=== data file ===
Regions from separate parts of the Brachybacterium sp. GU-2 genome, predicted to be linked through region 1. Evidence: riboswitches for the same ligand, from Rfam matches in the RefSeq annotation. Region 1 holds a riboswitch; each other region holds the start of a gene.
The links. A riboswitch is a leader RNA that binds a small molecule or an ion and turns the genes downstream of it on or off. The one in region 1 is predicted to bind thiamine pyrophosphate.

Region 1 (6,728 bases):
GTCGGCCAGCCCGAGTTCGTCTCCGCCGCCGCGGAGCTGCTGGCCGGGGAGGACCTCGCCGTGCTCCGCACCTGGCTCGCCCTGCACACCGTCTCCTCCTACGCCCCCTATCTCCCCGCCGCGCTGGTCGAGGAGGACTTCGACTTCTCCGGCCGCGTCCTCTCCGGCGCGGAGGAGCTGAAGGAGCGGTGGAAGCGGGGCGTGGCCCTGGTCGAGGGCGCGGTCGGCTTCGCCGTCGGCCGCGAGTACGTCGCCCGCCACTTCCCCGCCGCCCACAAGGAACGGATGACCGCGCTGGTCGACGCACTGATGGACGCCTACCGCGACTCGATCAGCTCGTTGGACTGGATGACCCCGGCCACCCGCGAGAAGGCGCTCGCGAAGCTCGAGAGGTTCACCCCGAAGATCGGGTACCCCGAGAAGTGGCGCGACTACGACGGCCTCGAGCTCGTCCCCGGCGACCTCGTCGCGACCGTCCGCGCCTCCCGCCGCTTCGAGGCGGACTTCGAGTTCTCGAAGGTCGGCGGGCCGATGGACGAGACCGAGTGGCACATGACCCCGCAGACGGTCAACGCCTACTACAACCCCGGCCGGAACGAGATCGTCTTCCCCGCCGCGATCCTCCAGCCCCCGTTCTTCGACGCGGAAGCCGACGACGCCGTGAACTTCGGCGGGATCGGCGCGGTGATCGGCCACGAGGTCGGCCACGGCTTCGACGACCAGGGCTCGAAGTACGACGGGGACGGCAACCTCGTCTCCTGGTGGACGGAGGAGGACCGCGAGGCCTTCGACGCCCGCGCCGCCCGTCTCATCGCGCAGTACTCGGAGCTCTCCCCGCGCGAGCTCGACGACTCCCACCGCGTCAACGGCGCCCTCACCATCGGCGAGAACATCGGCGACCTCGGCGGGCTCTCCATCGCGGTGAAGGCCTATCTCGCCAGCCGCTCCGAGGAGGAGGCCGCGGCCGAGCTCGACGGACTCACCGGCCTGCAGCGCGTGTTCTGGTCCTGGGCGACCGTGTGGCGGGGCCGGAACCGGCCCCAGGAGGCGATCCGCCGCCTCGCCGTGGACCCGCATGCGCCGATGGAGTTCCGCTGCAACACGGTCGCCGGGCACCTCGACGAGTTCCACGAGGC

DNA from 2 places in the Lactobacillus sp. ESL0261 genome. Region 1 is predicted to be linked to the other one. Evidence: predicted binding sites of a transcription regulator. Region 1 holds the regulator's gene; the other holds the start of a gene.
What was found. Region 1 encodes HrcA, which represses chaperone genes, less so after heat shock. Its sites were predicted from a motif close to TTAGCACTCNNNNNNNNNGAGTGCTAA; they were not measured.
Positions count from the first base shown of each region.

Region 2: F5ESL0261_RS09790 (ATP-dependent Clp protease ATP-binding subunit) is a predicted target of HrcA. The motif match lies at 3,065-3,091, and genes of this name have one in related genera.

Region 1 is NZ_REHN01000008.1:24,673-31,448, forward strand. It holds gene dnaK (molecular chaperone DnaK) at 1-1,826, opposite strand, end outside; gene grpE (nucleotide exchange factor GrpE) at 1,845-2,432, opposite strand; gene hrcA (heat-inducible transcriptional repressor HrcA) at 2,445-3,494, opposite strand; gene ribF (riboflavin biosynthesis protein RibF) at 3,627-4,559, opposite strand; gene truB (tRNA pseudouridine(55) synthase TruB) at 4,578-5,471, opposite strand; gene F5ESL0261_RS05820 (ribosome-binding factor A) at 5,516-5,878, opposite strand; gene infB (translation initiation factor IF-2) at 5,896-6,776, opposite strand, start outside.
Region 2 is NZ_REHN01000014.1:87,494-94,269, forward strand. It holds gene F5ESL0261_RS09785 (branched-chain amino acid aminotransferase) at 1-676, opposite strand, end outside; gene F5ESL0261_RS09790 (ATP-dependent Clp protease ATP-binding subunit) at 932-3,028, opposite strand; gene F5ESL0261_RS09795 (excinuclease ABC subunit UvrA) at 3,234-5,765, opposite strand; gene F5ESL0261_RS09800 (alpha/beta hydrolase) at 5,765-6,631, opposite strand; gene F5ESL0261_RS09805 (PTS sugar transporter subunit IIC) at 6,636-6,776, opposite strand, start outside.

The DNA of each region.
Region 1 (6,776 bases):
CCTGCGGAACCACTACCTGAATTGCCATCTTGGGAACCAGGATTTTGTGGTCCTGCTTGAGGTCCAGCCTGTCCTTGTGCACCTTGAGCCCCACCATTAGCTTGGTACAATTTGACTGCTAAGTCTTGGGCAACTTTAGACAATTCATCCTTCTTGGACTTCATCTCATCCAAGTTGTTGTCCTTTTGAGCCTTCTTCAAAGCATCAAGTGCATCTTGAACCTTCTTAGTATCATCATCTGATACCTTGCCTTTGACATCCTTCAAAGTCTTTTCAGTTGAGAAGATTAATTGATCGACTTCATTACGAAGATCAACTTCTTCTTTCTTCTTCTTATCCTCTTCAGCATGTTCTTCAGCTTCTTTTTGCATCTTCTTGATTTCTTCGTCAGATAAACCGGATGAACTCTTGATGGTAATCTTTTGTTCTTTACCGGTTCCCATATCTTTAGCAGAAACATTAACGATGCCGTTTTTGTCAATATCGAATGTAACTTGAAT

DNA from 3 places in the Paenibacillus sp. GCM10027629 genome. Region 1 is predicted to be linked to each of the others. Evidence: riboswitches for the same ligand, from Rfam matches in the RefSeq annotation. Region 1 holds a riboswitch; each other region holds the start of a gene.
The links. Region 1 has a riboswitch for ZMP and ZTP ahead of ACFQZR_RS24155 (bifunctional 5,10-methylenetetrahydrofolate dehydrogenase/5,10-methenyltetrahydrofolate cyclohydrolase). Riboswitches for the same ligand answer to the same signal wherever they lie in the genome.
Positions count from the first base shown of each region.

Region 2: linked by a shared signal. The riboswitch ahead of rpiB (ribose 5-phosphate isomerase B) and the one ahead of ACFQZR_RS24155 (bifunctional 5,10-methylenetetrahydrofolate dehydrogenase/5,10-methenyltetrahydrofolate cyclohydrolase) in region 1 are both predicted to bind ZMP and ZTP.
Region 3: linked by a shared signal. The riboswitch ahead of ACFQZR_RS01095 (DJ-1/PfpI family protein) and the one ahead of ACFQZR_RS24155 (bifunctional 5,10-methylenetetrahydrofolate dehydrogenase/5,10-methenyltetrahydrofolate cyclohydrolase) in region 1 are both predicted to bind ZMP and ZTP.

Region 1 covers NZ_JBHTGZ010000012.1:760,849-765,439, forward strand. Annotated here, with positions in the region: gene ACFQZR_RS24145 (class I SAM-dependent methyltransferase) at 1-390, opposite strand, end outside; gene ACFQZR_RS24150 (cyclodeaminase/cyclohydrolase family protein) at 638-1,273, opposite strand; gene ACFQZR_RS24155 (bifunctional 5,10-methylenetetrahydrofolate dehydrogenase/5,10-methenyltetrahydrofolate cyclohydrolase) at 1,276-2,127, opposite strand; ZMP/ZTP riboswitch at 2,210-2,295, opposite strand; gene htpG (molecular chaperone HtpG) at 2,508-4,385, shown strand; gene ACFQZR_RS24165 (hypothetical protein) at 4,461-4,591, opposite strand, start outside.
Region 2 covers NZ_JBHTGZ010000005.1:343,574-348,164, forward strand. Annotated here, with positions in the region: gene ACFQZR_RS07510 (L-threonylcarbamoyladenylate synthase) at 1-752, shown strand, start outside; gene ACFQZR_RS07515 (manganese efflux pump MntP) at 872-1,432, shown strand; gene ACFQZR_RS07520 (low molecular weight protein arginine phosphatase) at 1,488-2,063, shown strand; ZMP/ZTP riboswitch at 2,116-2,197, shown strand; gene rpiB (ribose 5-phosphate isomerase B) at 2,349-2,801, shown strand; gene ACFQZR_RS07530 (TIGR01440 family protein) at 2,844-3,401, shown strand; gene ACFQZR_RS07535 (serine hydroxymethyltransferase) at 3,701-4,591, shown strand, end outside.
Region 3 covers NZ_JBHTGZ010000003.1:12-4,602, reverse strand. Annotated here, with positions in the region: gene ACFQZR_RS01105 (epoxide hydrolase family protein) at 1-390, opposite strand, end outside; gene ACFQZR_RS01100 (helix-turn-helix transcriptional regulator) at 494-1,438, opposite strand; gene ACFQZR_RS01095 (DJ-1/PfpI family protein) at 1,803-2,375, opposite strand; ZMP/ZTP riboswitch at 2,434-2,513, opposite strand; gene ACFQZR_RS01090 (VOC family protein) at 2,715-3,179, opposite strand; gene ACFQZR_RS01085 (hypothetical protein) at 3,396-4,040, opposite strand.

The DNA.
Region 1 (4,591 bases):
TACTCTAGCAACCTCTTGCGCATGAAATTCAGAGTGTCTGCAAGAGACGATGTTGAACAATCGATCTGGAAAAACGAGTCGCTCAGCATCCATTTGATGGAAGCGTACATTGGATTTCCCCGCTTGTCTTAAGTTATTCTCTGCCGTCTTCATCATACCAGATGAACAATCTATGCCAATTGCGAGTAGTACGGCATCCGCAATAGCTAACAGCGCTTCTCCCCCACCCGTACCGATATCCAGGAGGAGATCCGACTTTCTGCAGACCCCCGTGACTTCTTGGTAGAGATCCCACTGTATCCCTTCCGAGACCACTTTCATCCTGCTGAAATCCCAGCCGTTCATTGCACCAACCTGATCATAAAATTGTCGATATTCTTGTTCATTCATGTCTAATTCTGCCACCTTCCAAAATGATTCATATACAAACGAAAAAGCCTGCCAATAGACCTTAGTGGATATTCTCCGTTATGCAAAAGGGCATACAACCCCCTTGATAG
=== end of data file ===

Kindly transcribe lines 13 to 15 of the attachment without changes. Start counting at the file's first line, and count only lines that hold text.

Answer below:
CCTGCGGAACCACTACCTGAATTGCCATCTTGGGAACCAGGATTTTGTGGTCCTGCTTGAGGTCCAGCCTGTCCTTGTGCACCTTGAGCCCCACCATTAGCTTGGTACAATTTGACTGCTAAGTCTTGGGCAACTTTAGACAATTCATCCTTCTTGGACTTCATCTCATCCAAGTTGTTGTCCTTTTGAGCCTTCTTCAAAGCATCAAGTGCATCTTGAACCTTCTTAGTATCATCATCTGATACCTTGCCTTTGACATCCTTCAAAGTCTTTTCAGTTGAGAAGATTAATTGATCGACTTCATTACGAAGATCAACTTCTTCTTTCTTCTTCTTATCCTCTTCAGCATGTTCTTCAGCTTCTTTTTGCATCTTCTTGATTTCTTCGTCAGATAAACCGGATGAACTCTTGATGGTAATCTTTTGTTCTTTACCGGTTCCCATATCTTTAGCAGAAACATTAACGATGCCGTTTTTGTCAATATCGAATGTAACTTGAAT

DNA from 3 places in the Paenibacillus sp. GCM10027629 genome. Region 1 is predicted to be linked to each of the others. Evidence: riboswitches for the same ligand, from Rfam matches in the RefSeq annotation. Region 1 holds a riboswitch; each other region holds the start of a gene.
The links. Region 1 has a riboswitch for ZMP and ZTP ahead of ACFQZR_RS24155 (bifunctional 5,10-methylenetetrahydrofolate dehydrogenase/5,10-methenyltetrahydrofolate cyclohydrolase). Riboswitches for the same ligand answer to the same signal wherever they lie in the genome.